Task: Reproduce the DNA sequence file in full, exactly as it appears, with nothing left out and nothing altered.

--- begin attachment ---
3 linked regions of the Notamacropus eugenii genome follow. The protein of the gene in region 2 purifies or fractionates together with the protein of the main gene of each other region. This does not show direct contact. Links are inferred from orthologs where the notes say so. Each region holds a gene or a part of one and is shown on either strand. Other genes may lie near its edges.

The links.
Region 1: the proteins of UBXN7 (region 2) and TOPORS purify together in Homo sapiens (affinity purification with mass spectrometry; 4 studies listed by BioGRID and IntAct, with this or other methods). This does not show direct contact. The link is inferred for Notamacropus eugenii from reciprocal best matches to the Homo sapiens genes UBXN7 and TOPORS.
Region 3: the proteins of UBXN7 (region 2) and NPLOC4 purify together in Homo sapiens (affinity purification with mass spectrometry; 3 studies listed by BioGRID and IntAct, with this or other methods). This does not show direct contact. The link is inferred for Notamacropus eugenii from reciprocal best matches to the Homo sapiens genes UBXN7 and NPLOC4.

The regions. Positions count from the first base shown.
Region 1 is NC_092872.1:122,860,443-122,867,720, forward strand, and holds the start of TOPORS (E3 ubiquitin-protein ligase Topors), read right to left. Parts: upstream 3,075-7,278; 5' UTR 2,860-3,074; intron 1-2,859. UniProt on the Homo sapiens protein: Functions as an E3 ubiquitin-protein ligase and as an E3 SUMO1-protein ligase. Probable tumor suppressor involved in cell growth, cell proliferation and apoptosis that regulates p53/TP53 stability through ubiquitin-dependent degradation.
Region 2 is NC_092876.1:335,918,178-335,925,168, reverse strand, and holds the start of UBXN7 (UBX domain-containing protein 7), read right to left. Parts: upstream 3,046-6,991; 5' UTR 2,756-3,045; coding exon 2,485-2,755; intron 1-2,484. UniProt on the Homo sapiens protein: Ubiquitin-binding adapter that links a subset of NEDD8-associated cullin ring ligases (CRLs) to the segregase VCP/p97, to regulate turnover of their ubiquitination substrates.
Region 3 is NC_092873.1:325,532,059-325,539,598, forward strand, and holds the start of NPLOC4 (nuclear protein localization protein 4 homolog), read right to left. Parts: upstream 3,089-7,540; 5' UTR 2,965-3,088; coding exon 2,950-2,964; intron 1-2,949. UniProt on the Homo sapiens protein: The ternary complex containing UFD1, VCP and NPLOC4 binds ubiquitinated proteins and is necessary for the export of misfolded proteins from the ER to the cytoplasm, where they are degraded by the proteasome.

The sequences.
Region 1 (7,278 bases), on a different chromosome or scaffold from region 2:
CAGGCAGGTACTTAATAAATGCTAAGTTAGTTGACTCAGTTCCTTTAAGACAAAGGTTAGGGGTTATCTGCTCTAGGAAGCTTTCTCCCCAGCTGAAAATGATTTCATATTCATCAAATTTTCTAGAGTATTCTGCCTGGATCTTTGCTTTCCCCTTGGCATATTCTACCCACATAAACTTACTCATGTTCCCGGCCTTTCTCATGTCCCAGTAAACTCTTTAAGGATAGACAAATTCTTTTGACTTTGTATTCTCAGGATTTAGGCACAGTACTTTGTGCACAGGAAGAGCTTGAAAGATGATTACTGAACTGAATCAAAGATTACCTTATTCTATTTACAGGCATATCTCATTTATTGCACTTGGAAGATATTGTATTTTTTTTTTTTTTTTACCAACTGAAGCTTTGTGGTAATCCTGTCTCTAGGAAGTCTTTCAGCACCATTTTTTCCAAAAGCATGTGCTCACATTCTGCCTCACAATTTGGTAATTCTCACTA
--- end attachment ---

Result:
3 linked regions of the Notamacropus eugenii genome follow. The protein of the gene in region 2 purifies or fractionates together with the protein of the main gene of each other region. This does not show direct contact. Links are inferred from orthologs where the notes say so. Each region holds a gene or a part of one and is shown on either strand. Other genes may lie near its edges.

The links.
Region 1: the proteins of UBXN7 (region 2) and TOPORS purify together in Homo sapiens (affinity purification with mass spectrometry; 4 studies listed by BioGRID and IntAct, with this or other methods). This does not show direct contact. The link is inferred for Notamacropus eugenii from reciprocal best matches to the Homo sapiens genes UBXN7 and TOPORS.
Region 3: the proteins of UBXN7 (region 2) and NPLOC4 purify together in Homo sapiens (affinity purification with mass spectrometry; 3 studies listed by BioGRID and IntAct, with this or other methods). This does not show direct contact. The link is inferred for Notamacropus eugenii from reciprocal best matches to the Homo sapiens genes UBXN7 and NPLOC4.

The regions. Positions count from the first base shown.
Region 1 is NC_092872.1:122,860,443-122,867,720, forward strand, and holds the start of TOPORS (E3 ubiquitin-protein ligase Topors), read right to left. Parts: upstream 3,075-7,278; 5' UTR 2,860-3,074; intron 1-2,859. UniProt on the Homo sapiens protein: Functions as an E3 ubiquitin-protein ligase and as an E3 SUMO1-protein ligase. Probable tumor suppressor involved in cell growth, cell proliferation and apoptosis that regulates p53/TP53 stability through ubiquitin-dependent degradation.
Region 2 is NC_092876.1:335,918,178-335,925,168, reverse strand, and holds the start of UBXN7 (UBX domain-containing protein 7), read right to left. Parts: upstream 3,046-6,991; 5' UTR 2,756-3,045; coding exon 2,485-2,755; intron 1-2,484. UniProt on the Homo sapiens protein: Ubiquitin-binding adapter that links a subset of NEDD8-associated cullin ring ligases (CRLs) to the segregase VCP/p97, to regulate turnover of their ubiquitination substrates.
Region 3 is NC_092873.1:325,532,059-325,539,598, forward strand, and holds the start of NPLOC4 (nuclear protein localization protein 4 homolog), read right to left. Parts: upstream 3,089-7,540; 5' UTR 2,965-3,088; coding exon 2,950-2,964; intron 1-2,949. UniProt on the Homo sapiens protein: The ternary complex containing UFD1, VCP and NPLOC4 binds ubiquitinated proteins and is necessary for the export of misfolded proteins from the ER to the cytoplasm, where they are degraded by the proteasome.

The sequences.
Region 1 (7,278 bases), on a different chromosome or scaffold from region 2:
CAGGCAGGTACTTAATAAATGCTAAGTTAGTTGACTCAGTTCCTTTAAGACAAAGGTTAGGGGTTATCTGCTCTAGGAAGCTTTCTCCCCAGCTGAAAATGATTTCATATTCATCAAATTTTCTAGAGTATTCTGCCTGGATCTTTGCTTTCCCCTTGGCATATTCTACCCACATAAACTTACTCATGTTCCCGGCCTTTCTCATGTCCCAGTAAACTCTTTAAGGATAGACAAATTCTTTTGACTTTGTATTCTCAGGATTTAGGCACAGTACTTTGTGCACAGGAAGAGCTTGAAAGATGATTACTGAACTGAATCAAAGATTACCTTATTCTATTTACAGGCATATCTCATTTATTGCACTTGGAAGATATTGTATTTTTTTTTTTTTTTTACCAACTGAAGCTTTGTGGTAATCCTGTCTCTAGGAAGTCTTTCAGCACCATTTTTTCCAAAAGCATGTGCTCACATTCTGCCTCACAATTTGGTAATTCTCACTA